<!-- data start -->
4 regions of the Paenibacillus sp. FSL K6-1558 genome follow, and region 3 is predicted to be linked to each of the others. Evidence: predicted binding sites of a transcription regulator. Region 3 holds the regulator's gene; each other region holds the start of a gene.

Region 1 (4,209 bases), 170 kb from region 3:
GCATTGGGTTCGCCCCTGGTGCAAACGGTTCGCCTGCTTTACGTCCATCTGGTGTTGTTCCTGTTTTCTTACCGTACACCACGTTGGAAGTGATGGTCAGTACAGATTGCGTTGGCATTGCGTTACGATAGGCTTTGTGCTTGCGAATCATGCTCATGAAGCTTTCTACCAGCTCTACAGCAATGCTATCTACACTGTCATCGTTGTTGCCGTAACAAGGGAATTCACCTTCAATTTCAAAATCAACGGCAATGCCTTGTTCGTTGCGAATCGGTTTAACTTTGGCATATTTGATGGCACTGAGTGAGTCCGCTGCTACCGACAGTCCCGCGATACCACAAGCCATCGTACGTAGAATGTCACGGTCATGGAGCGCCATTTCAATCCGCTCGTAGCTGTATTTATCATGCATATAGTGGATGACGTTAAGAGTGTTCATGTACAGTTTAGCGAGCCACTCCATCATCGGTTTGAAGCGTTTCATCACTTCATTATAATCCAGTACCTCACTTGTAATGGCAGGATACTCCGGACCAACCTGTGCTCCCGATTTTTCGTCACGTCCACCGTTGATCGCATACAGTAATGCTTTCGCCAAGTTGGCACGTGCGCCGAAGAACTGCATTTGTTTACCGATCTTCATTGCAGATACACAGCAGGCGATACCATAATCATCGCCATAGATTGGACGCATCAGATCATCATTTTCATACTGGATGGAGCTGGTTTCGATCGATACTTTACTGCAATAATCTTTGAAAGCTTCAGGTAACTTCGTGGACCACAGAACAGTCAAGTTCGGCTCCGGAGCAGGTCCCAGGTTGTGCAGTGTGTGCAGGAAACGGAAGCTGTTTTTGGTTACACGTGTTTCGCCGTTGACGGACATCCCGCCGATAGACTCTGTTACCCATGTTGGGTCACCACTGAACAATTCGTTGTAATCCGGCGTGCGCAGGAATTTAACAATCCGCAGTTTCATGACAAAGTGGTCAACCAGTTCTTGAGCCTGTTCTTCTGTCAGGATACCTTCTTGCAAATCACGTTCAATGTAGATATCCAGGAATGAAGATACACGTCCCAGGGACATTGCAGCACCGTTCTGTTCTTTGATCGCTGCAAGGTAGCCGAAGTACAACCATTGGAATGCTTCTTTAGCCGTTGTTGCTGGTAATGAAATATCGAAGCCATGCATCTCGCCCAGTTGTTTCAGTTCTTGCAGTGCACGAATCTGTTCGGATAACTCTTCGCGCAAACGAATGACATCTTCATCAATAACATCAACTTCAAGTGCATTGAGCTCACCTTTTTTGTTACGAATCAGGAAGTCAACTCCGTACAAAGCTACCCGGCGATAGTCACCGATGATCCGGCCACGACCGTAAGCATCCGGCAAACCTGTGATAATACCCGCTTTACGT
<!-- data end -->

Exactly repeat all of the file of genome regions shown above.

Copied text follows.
4 regions of the Paenibacillus sp. FSL K6-1558 genome follow, and region 3 is predicted to be linked to each of the others. Evidence: predicted binding sites of a transcription regulator. Region 3 holds the regulator's gene; each other region holds the start of a gene.

Region 1 (4,209 bases), 170 kb from region 3:
GCATTGGGTTCGCCCCTGGTGCAAACGGTTCGCCTGCTTTACGTCCATCTGGTGTTGTTCCTGTTTTCTTACCGTACACCACGTTGGAAGTGATGGTCAGTACAGATTGCGTTGGCATTGCGTTACGATAGGCTTTGTGCTTGCGAATCATGCTCATGAAGCTTTCTACCAGCTCTACAGCAATGCTATCTACACTGTCATCGTTGTTGCCGTAACAAGGGAATTCACCTTCAATTTCAAAATCAACGGCAATGCCTTGTTCGTTGCGAATCGGTTTAACTTTGGCATATTTGATGGCACTGAGTGAGTCCGCTGCTACCGACAGTCCCGCGATACCACAAGCCATCGTACGTAGAATGTCACGGTCATGGAGCGCCATTTCAATCCGCTCGTAGCTGTATTTATCATGCATATAGTGGATGACGTTAAGAGTGTTCATGTACAGTTTAGCGAGCCACTCCATCATCGGTTTGAAGCGTTTCATCACTTCATTATAATCCAGTACCTCACTTGTAATGGCAGGATACTCCGGACCAACCTGTGCTCCCGATTTTTCGTCACGTCCACCGTTGATCGCATACAGTAATGCTTTCGCCAAGTTGGCACGTGCGCCGAAGAACTGCATTTGTTTACCGATCTTCATTGCAGATACACAGCAGGCGATACCATAATCATCGCCATAGATTGGACGCATCAGATCATCATTTTCATACTGGATGGAGCTGGTTTCGATCGATACTTTACTGCAATAATCTTTGAAAGCTTCAGGTAACTTCGTGGACCACAGAACAGTCAAGTTCGGCTCCGGAGCAGGTCCCAGGTTGTGCAGTGTGTGCAGGAAACGGAAGCTGTTTTTGGTTACACGTGTTTCGCCGTTGACGGACATCCCGCCGATAGACTCTGTTACCCATGTTGGGTCACCACTGAACAATTCGTTGTAATCCGGCGTGCGCAGGAATTTAACAATCCGCAGTTTCATGACAAAGTGGTCAACCAGTTCTTGAGCCTGTTCTTCTGTCAGGATACCTTCTTGCAAATCACGTTCAATGTAGATATCCAGGAATGAAGATACACGTCCCAGGGACATTGCAGCACCGTTCTGTTCTTTGATCGCTGCAAGGTAGCCGAAGTACAACCATTGGAATGCTTCTTTAGCCGTTGTTGCTGGTAATGAAATATCGAAGCCATGCATCTCGCCCAGTTGTTTCAGTTCTTGCAGTGCACGAATCTGTTCGGATAACTCTTCGCGCAAACGAATGACATCTTCATCAATAACATCAACTTCAAGTGCATTGAGCTCACCTTTTTTGTTACGAATCAGGAAGTCAACTCCGTACAAAGCTACCCGGCGATAGTCACCGATGATCCGGCCACGACCGTAAGCATCCGGCAAACCTGTGATAATACCCGCTTTACGT